## Wednesday, July 24, 2013

### Online physics lecture notes

Next week is going to be largely internet-free for me, so don't expect much excitement here until early August.  I do have a few things I want to discuss (thermoelectric effects, the great mess that was San Jose State's experiment in MOOCs, etc.), but that will wait.  In the mean time, I wanted to point out some nice lecture notes I'd found lately on the arxiv and elsewhere.  If people have their own favorite notes to point out online, please do so in the comments.

Neri Merhav has produced a couple of nice sets of notes, written from the perspective of trying to teach very physicsy concepts to electrical engineering students.  This past week he put up these notes about statistical mechanics, and previously he had written this set about the connections between information theory and statistical physics.  I found them both very readable.

Doron Cohen's notes on statistical mechanics and mesoscopics are a bit more mathy and closer to notes than a textbook-style discourse.

Not on the arxiv, but Yoshi Yamamoto's online notes regarding noise and noise processes are great.

## Thursday, July 18, 2013

### Printing at the 180 nm scale??

I stumbled across this post, where it is asserted (with no link, and my google-fu is inadequate) that some group or collaboration at Berkeley is working on the ability to make 180 nm critical dimension transistors via printing (and therefore over really large areas, rather than only on dinner-plate-sized Si wafers).  Can a reader out there point me to who is really doing this, or is this a case of a press office distorting things (e.g., taking a layer thickness and claiming it's a lateral feature size)?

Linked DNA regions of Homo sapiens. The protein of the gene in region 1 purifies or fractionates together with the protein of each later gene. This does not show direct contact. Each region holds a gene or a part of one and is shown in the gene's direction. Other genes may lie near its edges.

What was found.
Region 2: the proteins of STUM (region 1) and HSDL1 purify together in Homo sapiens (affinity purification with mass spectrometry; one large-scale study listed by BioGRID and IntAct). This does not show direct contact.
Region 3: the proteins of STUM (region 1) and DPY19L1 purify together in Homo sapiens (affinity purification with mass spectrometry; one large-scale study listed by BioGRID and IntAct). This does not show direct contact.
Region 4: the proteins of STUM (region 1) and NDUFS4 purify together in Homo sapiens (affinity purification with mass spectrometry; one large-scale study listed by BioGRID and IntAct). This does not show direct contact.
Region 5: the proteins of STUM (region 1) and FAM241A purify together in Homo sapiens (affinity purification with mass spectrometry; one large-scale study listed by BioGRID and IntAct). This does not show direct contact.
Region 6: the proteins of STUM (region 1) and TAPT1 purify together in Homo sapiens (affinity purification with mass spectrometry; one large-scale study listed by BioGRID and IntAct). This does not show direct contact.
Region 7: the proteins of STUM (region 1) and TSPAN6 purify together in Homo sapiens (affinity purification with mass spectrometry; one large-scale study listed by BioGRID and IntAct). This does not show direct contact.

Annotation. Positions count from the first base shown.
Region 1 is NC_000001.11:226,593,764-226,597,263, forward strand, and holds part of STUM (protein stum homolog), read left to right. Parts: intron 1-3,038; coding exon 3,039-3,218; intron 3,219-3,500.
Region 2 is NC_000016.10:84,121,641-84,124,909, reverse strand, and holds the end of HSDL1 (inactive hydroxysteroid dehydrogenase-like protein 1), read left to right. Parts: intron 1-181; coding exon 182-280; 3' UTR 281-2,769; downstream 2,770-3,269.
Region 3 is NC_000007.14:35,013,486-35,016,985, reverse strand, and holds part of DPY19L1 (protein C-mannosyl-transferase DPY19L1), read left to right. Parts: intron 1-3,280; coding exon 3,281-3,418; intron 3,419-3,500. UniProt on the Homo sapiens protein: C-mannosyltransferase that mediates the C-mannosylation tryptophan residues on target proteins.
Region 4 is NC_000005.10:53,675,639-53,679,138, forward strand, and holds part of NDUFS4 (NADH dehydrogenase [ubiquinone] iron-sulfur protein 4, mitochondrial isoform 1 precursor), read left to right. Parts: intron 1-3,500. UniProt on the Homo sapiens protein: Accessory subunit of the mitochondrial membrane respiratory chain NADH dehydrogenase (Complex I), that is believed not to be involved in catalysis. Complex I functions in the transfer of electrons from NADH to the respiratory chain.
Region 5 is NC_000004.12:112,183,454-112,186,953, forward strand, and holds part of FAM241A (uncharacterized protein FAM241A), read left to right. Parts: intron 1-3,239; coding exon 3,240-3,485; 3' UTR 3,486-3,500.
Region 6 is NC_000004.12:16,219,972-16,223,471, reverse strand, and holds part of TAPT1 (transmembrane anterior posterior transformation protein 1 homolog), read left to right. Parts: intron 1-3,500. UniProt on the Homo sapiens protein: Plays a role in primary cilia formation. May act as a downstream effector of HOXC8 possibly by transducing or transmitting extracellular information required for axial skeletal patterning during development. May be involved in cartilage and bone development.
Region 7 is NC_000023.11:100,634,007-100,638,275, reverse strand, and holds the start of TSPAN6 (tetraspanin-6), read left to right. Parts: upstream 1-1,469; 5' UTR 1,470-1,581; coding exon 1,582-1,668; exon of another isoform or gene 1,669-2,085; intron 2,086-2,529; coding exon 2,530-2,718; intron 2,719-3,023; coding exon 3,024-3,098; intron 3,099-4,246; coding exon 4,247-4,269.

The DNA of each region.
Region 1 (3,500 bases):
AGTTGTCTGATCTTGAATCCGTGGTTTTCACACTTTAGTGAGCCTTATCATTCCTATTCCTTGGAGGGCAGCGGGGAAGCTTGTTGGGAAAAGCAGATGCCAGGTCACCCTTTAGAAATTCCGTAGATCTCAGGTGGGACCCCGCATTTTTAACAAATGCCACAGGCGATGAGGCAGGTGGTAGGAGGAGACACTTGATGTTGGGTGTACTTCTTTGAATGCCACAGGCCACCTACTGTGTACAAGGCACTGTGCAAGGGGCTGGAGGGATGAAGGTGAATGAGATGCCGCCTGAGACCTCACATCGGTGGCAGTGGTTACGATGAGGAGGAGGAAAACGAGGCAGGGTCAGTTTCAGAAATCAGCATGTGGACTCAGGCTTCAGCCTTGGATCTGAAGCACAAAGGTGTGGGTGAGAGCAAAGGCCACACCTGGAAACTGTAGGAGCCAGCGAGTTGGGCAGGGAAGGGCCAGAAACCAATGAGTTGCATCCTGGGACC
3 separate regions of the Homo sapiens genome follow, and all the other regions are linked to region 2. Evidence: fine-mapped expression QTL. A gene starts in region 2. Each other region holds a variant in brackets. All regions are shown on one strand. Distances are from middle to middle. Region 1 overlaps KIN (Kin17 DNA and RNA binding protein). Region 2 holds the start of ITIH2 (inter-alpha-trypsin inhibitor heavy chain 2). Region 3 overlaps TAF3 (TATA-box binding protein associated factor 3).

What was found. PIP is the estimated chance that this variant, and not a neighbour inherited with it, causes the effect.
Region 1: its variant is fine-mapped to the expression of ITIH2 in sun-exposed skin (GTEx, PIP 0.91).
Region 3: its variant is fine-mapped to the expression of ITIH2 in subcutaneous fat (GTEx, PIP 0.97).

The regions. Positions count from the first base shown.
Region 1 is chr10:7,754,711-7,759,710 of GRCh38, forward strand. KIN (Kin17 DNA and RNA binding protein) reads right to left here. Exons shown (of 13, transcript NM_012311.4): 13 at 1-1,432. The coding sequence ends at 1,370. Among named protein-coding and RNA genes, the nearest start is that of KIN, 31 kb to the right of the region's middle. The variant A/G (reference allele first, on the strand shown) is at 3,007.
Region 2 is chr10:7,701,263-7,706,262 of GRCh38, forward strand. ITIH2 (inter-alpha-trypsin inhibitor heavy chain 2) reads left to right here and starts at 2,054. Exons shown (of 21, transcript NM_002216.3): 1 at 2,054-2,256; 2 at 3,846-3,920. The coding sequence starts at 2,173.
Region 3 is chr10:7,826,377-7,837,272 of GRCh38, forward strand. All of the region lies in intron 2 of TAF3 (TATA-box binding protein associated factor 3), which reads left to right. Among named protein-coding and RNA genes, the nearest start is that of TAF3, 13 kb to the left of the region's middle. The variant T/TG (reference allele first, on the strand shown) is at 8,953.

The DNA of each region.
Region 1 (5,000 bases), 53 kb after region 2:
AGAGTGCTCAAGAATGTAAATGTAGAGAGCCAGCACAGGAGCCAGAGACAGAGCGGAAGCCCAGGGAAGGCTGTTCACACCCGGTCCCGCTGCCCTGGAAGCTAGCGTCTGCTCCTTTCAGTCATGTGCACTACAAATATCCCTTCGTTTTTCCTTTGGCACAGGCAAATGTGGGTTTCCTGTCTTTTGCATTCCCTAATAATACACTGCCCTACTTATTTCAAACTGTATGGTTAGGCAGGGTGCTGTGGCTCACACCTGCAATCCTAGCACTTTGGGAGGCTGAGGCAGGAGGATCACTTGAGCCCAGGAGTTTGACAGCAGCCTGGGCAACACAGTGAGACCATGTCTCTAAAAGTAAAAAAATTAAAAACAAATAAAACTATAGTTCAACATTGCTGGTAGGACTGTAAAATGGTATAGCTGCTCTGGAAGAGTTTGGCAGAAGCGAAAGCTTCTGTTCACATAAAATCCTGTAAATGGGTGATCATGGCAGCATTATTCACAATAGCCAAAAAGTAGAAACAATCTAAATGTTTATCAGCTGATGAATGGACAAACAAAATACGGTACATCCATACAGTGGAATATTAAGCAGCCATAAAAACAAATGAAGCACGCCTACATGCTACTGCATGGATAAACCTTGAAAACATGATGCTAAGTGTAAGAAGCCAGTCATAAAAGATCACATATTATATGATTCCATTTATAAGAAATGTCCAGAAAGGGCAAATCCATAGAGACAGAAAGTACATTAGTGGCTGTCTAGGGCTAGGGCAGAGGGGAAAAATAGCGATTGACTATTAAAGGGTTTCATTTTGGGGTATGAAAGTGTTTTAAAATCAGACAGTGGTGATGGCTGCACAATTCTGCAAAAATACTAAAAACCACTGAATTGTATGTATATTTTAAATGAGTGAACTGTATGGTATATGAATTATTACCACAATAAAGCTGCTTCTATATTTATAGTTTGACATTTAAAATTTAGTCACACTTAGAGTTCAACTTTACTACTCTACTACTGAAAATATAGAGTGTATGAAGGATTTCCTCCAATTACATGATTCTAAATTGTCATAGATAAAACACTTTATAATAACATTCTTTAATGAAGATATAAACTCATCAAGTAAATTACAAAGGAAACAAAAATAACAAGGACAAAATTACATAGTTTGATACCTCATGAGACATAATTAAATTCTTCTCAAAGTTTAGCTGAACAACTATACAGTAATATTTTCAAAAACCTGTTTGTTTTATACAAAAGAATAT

## Monday, July 15, 2013

### Physics is hard - how much should that worry us?

I'm a bit late to the party, but there have been discussions lately about the number of undergrad STEM majors, including physics, with some gnashing of teeth about overall difficulty. For example, a report by the National Bureau of Economic Research has been interpreted as saying that the main reason students bail on science majors is poor grades. That is, students go in, knowing that science will require more work than majoring in something fluffy, but when many receive tough grades even though they work hard, that's too much for them and they change fields. Chad Orzel does his usual thorough job looking into what the study really says, and it does seem true that tough grading drives some people out of STEM pursuits.

Similarly, there is a new report from the National Academy of Sciences called "Adapting to a Changing World: Challenges and Opportunities in Undergraduate Physics Education". I found the content rather disappointing, in the sense that it didn't seem to say much new. We all know that some approaches can be better under some circumstances than traditional lecture. However, many of those are very labor intensive, and I'm sure that my 50 person class would benefit if it were instead five ten-person classes. More to the point, though, the report specifically claims that hard grades are a major factor in the low participation of women and underrepresented groups in the physics major.

So, is physics unnaturally harsh in its grading, to its detriment? Or is this a question of high school preparation on the one hand, and grade inflation in nonscience majors on the other? I lean toward the latter.

(Note that the NSF has proven that science is hard. Also, here is the paper featured in that article - it's actually very interesting.)

(One other note: no one commented on my three part post about the physics of contacts, and the hit rate on those posts was very low. At the same time, in one 15 minute interval last week my post about "whiskey stones" got nearly 500 page views after it was mentioned in an argument about whiskey on reddit. Guess I should write about other things besides physics if I want more readership:-).

## Monday, July 08, 2013

### Contacts III: The search for measurements

In the last two posts I've talked a bit about contact resistances, but I haven't said much of anything about how to infer these experimentally.